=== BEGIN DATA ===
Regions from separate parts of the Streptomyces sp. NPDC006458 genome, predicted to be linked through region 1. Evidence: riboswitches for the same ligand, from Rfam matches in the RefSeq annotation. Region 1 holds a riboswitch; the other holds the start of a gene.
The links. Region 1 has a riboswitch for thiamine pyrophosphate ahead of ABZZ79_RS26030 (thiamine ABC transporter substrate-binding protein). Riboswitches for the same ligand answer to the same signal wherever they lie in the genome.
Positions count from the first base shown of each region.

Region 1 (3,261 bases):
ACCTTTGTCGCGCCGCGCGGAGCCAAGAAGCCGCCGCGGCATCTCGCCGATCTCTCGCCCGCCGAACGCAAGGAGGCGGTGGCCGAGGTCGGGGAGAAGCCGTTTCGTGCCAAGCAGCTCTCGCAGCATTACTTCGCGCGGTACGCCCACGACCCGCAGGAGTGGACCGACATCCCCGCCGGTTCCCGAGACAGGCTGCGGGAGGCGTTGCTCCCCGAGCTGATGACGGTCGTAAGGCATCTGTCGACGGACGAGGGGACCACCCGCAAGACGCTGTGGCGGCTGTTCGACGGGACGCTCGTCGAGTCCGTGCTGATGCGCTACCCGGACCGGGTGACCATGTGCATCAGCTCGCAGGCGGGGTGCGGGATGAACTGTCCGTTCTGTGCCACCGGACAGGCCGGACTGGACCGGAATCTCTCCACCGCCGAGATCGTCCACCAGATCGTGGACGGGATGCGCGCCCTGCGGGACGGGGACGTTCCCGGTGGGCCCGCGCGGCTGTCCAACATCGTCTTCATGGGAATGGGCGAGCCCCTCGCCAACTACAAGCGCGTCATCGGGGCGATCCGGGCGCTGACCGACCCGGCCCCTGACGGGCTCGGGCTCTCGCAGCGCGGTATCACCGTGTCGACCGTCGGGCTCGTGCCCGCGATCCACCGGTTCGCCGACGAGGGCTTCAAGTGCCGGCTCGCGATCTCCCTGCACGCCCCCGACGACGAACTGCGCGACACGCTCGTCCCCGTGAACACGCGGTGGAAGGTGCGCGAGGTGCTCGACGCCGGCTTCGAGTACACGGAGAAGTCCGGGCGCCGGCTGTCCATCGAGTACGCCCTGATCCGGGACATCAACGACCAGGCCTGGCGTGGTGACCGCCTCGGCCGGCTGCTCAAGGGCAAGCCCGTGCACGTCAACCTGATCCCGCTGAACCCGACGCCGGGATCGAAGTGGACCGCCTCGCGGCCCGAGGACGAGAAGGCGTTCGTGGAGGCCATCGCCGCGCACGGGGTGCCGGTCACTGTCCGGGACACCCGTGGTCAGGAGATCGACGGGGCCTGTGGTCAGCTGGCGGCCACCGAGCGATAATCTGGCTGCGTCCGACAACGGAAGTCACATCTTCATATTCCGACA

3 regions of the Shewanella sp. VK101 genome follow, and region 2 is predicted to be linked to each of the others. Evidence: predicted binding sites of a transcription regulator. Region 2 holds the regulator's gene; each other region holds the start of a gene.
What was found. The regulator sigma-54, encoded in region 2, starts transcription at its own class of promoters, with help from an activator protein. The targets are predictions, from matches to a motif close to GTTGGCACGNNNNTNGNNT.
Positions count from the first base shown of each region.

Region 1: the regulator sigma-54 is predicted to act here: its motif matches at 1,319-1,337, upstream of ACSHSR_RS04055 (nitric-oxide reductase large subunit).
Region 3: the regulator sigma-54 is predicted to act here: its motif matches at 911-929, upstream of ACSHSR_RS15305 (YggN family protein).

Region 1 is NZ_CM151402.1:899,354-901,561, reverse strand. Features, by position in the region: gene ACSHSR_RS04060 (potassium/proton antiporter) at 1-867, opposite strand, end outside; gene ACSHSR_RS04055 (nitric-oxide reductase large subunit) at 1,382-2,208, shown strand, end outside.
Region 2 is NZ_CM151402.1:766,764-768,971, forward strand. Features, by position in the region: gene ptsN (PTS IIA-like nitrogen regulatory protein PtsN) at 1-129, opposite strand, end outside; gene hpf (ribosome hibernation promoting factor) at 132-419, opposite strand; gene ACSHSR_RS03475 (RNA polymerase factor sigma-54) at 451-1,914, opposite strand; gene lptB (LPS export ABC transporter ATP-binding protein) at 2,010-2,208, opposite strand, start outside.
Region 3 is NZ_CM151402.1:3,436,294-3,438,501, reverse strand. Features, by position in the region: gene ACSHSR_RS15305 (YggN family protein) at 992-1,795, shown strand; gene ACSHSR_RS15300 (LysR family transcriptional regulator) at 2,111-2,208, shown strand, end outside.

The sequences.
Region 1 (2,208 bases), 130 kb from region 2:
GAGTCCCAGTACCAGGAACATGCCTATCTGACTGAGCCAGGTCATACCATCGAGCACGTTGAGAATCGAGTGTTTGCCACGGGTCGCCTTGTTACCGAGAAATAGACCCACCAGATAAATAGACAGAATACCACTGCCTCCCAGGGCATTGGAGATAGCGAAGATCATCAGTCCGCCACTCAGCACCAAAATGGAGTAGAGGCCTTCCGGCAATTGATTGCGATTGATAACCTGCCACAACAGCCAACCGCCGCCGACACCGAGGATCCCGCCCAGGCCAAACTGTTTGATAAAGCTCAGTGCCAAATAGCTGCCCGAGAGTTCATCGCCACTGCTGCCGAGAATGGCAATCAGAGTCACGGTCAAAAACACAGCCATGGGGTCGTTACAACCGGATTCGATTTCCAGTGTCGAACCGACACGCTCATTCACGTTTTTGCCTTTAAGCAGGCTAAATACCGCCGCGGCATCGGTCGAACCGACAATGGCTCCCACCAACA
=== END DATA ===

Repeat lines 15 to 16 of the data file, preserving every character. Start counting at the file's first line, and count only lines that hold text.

Region 1 (2,208 bases), 130 kb from region 2:
GAGTCCCAGTACCAGGAACATGCCTATCTGACTGAGCCAGGTCATACCATCGAGCACGTTGAGAATCGAGTGTTTGCCACGGGTCGCCTTGTTACCGAGAAATAGACCCACCAGATAAATAGACAGAATACCACTGCCTCCCAGGGCATTGGAGATAGCGAAGATCATCAGTCCGCCACTCAGCACCAAAATGGAGTAGAGGCCTTCCGGCAATTGATTGCGATTGATAACCTGCCACAACAGCCAACCGCCGCCGACACCGAGGATCCCGCCCAGGCCAAACTGTTTGATAAAGCTCAGTGCCAAATAGCTGCCCGAGAGTTCATCGCCACTGCTGCCGAGAATGGCAATCAGAGTCACGGTCAAAAACACAGCCATGGGGTCGTTACAACCGGATTCGATTTCCAGTGTCGAACCGACACGCTCATTCACGTTTTTGCCTTTAAGCAGGCTAAATACCGCCGCGGCATCGGTCGAACCGACAATGGCTCCCACCAACA